World Mental Health Day

As the leading mental health first aid training organisation in Wales, World Mental Health Day is an important time of year. It’s a time for us to raise awareness of mental health issues, educate ourselves and others, and challenge stigmas and negative stereotypes that we continue to battle in our daily lives. This World Mental Health Day, let’s talk about what mental health looks like in today’s society and the increasing importance of mental health first aid in Wales. 

Barriers to Accessing Mental Health 

This year’s theme for World Mental Health Day is ‘mental health is a universal human right’. Despite this being the case, why can it feel so out of reach? For some individuals and groups, there are many barriers to mental health care and support, including: 

  • Determinants and inequalities based on determinants in our lives, whether it’s a safe place to live or oppression faced, racial, economic and cultural inequalities can lead to lack of access to mental health care 
  • Lack of awareness – a lack of awareness of the complexity and breadth surrounding mental health can result in misunderstanding warning signs of mental health conditions 
  • Self-reliance – the preference to manage problems on your own rather than ask for help can act as a barrier 
  • Social stigma – whether it’s personal, cultural, social, or professional stigma against mental health, it can result in a fear of facing discrimination for seeking help 

All of these barriers exist in the UK and were represented in a visit to The Somalia Mental Health First Aid Association by NHS Clinical Director for Mental Health, Tim Kendall. Members of the local community discussed the impact of stigmas and inequalities around accessing mental health support, such as how your physical environment can affect your mental wellbeing and the difficulty of overcoming existing taboos around mental health in different cultures: 

It took us a really long time to get to the point where we can say, actually, I have got a mental health issue, because it’s always been a very taboo subject.”  

The existence of these barriers to mental health support and understanding are the very proof needed to celebrate World Mental Health Day and raise awareness of it, particularly in Wales. 

 Mental Health in Wales 

 Despite discussions around mental health improving, harmful stigmas are prevalent within Welsh attitudes towards mental health:

  • Despite 1 in 6 people experiencing at least one common mental health problem in any given week, 1 in 8 people believe that as soon as a person shows signs of a mental health condition, they should be hospitalised 
  • In 2018, the Big Mental Health Survey in Wales found that 82% of respondents reported experiencing discrimination in at least one area of life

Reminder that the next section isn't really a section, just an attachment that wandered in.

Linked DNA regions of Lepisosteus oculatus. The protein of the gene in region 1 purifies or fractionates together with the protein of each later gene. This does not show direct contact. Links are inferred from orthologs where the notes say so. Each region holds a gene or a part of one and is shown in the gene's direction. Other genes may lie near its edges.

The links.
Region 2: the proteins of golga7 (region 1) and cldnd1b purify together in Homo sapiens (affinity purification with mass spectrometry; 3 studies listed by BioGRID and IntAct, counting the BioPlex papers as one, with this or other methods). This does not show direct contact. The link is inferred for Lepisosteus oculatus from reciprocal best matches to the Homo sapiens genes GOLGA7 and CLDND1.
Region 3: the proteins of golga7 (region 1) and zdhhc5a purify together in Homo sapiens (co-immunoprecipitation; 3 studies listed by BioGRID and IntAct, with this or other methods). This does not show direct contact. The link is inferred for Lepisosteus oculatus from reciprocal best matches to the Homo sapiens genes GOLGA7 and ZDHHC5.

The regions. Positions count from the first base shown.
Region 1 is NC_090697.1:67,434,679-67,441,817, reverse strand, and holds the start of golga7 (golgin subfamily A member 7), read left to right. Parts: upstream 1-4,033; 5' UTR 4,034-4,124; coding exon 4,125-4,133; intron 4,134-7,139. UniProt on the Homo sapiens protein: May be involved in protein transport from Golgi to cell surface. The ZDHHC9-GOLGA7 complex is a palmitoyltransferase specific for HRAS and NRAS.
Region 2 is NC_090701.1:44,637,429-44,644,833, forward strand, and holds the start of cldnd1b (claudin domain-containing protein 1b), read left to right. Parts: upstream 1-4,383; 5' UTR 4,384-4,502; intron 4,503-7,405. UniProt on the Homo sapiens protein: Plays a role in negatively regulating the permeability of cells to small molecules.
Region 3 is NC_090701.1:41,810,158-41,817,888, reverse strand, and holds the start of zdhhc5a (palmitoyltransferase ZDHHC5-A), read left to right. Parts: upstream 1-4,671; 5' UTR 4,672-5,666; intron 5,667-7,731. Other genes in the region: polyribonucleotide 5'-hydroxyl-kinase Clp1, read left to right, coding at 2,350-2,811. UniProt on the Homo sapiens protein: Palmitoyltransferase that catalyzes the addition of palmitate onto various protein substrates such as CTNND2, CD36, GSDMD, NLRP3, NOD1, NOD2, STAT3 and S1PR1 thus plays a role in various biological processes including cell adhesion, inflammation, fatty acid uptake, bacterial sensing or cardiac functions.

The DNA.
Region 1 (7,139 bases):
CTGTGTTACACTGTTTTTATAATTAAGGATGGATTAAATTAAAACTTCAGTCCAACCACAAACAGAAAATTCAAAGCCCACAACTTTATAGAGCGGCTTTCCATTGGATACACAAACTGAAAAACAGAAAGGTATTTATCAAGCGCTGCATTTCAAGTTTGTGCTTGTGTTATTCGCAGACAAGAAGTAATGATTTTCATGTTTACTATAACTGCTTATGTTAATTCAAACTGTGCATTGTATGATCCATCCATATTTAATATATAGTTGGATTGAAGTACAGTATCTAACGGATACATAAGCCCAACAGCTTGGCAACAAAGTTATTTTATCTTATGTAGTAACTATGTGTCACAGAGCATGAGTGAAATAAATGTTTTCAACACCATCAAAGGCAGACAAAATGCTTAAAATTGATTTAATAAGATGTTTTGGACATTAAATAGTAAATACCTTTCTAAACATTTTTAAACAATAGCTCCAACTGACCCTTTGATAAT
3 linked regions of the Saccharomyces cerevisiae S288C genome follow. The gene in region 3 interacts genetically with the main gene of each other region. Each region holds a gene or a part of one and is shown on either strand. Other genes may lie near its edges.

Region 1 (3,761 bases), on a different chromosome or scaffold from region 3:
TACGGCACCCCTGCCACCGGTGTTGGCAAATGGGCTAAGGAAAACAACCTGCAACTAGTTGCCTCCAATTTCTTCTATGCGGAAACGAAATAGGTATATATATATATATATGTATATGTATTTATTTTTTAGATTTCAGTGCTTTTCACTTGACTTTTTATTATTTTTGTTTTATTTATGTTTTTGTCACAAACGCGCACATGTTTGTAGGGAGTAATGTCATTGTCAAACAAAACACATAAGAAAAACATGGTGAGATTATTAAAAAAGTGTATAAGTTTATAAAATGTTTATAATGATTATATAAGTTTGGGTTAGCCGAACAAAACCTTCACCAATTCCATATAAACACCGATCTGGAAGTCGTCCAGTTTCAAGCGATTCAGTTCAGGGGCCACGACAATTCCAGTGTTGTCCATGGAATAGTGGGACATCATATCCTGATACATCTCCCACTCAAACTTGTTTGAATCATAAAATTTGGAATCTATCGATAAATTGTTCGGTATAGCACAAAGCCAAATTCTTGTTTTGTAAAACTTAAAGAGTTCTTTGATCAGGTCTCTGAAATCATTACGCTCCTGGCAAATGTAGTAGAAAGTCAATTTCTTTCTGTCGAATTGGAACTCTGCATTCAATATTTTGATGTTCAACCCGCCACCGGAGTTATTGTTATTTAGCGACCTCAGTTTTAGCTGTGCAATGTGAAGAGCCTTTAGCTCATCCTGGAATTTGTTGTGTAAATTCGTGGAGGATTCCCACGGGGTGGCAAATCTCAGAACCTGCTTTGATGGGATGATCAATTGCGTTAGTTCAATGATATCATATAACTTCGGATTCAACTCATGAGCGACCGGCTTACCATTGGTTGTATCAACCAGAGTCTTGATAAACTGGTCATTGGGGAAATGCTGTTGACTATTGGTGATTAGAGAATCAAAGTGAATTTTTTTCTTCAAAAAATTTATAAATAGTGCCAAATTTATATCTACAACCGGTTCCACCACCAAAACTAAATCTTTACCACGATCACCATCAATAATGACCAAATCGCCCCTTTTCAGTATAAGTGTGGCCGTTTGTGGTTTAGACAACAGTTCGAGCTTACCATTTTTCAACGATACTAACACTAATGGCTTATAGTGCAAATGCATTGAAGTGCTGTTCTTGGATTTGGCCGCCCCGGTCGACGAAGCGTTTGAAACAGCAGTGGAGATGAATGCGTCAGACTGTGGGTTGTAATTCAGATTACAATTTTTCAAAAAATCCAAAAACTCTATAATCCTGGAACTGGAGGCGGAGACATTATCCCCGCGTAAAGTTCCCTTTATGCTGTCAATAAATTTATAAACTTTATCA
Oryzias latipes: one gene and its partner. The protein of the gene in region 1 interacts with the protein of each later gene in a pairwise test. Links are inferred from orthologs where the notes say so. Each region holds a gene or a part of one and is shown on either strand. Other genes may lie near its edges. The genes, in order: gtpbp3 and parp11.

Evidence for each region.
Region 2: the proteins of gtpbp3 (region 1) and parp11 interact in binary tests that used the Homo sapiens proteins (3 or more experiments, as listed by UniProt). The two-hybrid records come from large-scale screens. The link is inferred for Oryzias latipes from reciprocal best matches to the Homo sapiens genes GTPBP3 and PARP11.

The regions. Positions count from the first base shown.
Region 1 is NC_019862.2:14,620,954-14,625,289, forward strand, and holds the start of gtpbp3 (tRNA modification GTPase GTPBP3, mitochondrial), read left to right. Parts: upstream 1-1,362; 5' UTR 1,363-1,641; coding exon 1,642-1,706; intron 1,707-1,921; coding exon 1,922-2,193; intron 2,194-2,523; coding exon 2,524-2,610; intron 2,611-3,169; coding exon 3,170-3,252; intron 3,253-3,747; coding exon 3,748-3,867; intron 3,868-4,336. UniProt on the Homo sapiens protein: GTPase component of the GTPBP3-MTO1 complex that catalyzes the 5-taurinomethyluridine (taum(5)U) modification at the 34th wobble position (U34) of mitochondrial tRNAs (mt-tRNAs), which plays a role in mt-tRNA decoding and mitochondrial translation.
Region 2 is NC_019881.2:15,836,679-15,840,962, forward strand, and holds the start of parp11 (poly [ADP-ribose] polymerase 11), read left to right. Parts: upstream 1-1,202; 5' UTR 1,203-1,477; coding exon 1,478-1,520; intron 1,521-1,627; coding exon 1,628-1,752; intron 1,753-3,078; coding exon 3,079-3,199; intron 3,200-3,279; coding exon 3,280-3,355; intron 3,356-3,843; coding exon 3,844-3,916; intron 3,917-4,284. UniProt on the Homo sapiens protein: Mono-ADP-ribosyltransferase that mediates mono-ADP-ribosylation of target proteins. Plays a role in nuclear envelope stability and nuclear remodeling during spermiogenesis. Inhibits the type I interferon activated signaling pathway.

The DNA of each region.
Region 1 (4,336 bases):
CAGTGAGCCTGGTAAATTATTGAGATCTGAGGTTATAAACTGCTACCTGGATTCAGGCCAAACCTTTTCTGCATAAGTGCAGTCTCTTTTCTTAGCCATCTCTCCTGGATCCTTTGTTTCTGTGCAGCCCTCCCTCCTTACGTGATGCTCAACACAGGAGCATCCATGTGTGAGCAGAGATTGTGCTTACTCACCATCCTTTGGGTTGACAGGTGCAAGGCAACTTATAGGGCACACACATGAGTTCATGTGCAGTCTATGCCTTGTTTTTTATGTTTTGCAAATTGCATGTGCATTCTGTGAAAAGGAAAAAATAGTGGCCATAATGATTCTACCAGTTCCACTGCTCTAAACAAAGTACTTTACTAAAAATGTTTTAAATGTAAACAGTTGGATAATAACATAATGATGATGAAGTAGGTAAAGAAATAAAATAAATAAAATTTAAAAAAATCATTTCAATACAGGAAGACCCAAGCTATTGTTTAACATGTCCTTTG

• 1 in 10 people consider that one of the main causes of mental illness is a lack of self-discipline and willpower, linking back to the barrier of self-reliance

These statistics bring us back to this year’s World Mental Health Day theme. Although mental health is a universal human right, societal stigmas, inequalities and lack of understanding around mental health prevents this statement from ringing true for certain groups in our society. You may now be thinking: “What can we do to challenge these harmful stigmas and inequalities to promote positive change for mental health in Wales?” We’re glad you asked. Mental health first aid is a great place to start. 

Mental Health First Aid 

First aiders are rightly seen as crucial to our environments to support our physical health, so why shouldn’t this be the case for our mental health? As our society is striving to move towards mental health support being accessible to all, the need for mental health first aiders is becoming increasingly essential. With 1 in 6 young people having a diagnosable mental health condition, a mental health first aider within schools can provide a listening ear and spot warning signs of mental health conditions, providing an opportunity to prevent mental health crises and putting young people in the direction of the appropriate support.   

Similarly, workplaces across the UK are proving to need mental health first aiders. Mental health is the leading cause for long-term sick leave in work, costing UK employers around six billion pounds in 2022. By having a trained mental health first aider in the workplace, a safe, trusting environment can be shaped for both employees and employers to be able to talk openly about mental health without fear of discrimination, and we can work towards dispelling negative attitudes towards mental health. 

Whether it’s for your school, workplace, or local community, now is a better time than ever to celebrate World Mental Health Day by learning to become a Mental Health First Aider. By doing so, you’ll be helping those in your local community have access to the guidance they need to find the right mental health support for them. After all, mental health is a universal right. To view other training we provide, visit our website and learn how to invest in your mental health. 

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